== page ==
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Key Ingredient

Eleanor Nakama-Mitsunaga Wednesday, August 6, 2003



Ingredient of the week

Kiwi Fruit


For those who enjoy kiwi fruit, there's a new, even better, variety that's now in season. Gold kiwi is a vibrant yellow fruit that differs not only in color from the standard green kiwi, but also in taste. Its sweet tropical flavor resembles that of mango and pineapple.

The basics: Kiwi fruit originated in China, where hundreds of varieties of this vine-like plant grow wild. The fruit was traditionally known as Chinese gooseberry, before Chinese missionaries introduced it to New Zealand. There it got the name kiwi, after the indigenous fuzzy brown bird.

The kiwi is a rather odd-looking egg-shaped fruit. It has a hairy brown skin that needs to be removed. Inside, the flesh has traditionally been green, with a center ring of black seeds, however, a new yellow-fleshed fruit made its appearance in the United States in 2000.

The gold kiwi has a smoother outer skin and a hard pointed nub at one end, which also distinguishes it from the green version. Kiwis are a good source of vitamins C and E.

Selecting: Look for fruit that is large and plump. Kiwis should be firm, giving slightly to pressure. If too firm, they should be left out on the counter a day or two until they yield to slight pressure. Avoid fruit that is wrinkled or too soft.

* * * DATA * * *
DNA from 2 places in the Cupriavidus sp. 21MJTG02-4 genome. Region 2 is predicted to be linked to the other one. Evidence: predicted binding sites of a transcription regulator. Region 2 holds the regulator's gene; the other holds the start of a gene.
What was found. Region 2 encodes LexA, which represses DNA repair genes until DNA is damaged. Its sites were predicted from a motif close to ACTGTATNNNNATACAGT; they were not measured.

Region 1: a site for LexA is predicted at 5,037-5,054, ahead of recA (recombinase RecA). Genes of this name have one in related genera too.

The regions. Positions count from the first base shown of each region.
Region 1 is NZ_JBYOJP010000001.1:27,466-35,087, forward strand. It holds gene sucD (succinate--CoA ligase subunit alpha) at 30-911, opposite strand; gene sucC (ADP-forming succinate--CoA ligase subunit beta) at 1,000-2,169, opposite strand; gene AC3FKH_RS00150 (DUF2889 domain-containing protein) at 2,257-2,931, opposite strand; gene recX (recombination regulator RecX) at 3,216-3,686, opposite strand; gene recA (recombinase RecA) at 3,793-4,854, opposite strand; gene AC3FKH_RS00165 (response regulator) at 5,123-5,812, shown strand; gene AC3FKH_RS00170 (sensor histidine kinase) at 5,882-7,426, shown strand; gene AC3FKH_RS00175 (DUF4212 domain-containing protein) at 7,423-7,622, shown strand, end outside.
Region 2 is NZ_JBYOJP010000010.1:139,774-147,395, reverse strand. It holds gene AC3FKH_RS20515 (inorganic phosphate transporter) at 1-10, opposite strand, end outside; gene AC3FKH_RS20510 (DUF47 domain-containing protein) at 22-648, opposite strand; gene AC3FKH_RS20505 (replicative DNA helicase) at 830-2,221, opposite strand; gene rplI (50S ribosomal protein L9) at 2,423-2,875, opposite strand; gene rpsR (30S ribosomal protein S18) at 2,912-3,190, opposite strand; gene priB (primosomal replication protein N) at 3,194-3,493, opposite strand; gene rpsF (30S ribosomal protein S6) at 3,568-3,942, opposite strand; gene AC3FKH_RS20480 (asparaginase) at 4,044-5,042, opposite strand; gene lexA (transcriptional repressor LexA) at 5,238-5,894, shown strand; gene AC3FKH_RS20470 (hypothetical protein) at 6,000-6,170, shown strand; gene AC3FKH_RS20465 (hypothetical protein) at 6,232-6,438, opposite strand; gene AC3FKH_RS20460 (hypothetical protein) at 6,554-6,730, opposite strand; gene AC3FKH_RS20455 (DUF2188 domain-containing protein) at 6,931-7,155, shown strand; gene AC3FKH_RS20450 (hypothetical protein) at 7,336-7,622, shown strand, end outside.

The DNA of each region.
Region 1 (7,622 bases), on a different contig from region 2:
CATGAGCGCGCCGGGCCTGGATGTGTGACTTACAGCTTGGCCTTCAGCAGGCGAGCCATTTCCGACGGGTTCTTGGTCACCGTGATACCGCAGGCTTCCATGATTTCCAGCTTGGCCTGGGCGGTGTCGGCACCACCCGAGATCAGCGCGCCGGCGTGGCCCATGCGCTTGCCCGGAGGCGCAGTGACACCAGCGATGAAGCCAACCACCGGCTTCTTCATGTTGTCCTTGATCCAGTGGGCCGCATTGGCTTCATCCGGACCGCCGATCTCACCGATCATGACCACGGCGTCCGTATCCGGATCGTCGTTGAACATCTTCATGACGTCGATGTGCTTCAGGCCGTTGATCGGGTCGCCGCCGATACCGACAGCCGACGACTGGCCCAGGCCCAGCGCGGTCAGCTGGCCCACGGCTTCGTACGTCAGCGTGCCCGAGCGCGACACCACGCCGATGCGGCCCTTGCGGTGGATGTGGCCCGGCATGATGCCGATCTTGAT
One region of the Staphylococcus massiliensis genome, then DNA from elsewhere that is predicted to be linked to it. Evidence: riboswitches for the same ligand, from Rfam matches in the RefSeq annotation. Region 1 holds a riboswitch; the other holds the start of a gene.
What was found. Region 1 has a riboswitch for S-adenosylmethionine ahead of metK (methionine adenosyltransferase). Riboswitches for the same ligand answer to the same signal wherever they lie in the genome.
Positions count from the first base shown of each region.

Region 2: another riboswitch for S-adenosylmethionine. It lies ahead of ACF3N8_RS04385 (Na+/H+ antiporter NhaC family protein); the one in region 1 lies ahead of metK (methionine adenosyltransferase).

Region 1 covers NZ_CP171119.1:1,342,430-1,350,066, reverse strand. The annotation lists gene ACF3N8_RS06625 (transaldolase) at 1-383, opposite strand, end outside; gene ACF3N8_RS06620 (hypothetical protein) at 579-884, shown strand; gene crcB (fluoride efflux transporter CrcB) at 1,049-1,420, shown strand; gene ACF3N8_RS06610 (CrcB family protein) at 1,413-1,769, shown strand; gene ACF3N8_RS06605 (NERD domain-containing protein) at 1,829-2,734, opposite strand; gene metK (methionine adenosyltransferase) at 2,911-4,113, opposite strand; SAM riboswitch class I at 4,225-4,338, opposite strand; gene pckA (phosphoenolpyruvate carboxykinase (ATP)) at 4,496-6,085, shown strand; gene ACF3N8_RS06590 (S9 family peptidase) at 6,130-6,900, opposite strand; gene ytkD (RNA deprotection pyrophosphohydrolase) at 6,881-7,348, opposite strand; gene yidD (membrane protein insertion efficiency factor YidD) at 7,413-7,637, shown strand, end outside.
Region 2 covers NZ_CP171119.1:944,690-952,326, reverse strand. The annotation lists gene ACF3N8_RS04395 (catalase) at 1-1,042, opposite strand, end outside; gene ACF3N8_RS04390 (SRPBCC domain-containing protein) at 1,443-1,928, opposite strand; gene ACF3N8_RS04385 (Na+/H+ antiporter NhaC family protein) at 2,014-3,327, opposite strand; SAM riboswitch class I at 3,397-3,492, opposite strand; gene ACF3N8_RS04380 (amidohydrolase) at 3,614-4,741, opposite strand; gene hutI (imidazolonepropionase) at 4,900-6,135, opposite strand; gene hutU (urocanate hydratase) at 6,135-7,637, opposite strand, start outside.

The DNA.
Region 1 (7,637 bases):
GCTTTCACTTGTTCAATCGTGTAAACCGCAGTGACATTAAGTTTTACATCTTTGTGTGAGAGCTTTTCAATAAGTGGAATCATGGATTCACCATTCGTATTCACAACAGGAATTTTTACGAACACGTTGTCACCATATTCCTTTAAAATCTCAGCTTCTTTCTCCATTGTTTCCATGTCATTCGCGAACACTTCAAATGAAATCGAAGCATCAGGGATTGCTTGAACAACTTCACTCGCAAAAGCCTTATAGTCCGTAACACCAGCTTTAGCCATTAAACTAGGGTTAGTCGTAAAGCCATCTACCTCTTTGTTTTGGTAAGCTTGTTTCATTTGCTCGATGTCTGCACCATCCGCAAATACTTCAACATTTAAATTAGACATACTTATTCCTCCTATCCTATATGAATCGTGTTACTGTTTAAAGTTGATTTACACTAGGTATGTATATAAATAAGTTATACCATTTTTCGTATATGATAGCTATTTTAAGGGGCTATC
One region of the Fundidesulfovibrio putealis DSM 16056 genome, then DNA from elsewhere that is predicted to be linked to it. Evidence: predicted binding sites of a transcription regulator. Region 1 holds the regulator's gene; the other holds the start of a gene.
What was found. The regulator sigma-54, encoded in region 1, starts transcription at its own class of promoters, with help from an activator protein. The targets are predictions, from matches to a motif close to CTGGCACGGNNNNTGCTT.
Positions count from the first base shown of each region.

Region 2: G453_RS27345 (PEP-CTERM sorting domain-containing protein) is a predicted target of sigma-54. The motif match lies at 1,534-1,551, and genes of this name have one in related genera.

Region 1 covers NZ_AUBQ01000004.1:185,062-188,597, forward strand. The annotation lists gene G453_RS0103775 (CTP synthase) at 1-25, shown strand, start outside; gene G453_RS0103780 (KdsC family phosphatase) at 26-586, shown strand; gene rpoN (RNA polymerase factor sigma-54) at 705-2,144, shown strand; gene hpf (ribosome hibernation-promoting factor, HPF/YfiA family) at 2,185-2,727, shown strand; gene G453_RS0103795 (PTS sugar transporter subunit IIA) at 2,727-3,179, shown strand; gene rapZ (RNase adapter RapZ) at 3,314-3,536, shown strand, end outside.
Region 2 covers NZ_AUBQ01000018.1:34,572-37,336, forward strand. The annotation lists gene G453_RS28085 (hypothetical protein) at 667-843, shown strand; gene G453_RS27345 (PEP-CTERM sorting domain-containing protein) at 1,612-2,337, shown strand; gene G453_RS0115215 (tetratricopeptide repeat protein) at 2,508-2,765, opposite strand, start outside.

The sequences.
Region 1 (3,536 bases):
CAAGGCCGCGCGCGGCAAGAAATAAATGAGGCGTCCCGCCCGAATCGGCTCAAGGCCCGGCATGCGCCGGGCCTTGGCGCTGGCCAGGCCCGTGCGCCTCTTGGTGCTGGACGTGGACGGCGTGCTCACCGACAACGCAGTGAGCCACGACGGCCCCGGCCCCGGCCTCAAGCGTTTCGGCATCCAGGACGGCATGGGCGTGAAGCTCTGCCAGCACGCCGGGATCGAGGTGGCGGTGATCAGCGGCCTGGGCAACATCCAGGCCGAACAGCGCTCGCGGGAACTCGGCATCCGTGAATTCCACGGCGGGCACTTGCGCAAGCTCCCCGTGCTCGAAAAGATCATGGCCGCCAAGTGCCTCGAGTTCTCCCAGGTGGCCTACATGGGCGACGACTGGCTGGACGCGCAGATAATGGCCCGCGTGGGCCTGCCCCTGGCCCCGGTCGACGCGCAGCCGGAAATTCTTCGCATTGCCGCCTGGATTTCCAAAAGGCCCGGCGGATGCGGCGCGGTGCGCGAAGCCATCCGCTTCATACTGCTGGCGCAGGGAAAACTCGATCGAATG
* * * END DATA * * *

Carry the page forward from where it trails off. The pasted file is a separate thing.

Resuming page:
Storing: Ripe fruit can be stored in the refrigerator for a week or two unpeeled. Peeled fruit is highly perishable and may keep only for a couple of days.

Use: The easiest way to remove the outer skin is to cut the kiwi in half and scoop out the flesh with a spoon. The flesh should release easily. The fruit can then be eaten out of hand or cut up for fruit salads. Slices may be arranged on top of a fruit tart.

Kiwis can also be blended with other fruits in a smoothie or sliced and served in a beautifully arranged platter of melons, pineapple and various berries.

Where to buy: Kiwi fruit is available year-round, but the gold variety is only available from June through September. Many supermarkets are now stocked with both varieties at 50 to 80 cents per fruit.



Eleanor Nakama-Mitsunaga is
a free-lance food writer. Contact her
online through features@starbulletin.com

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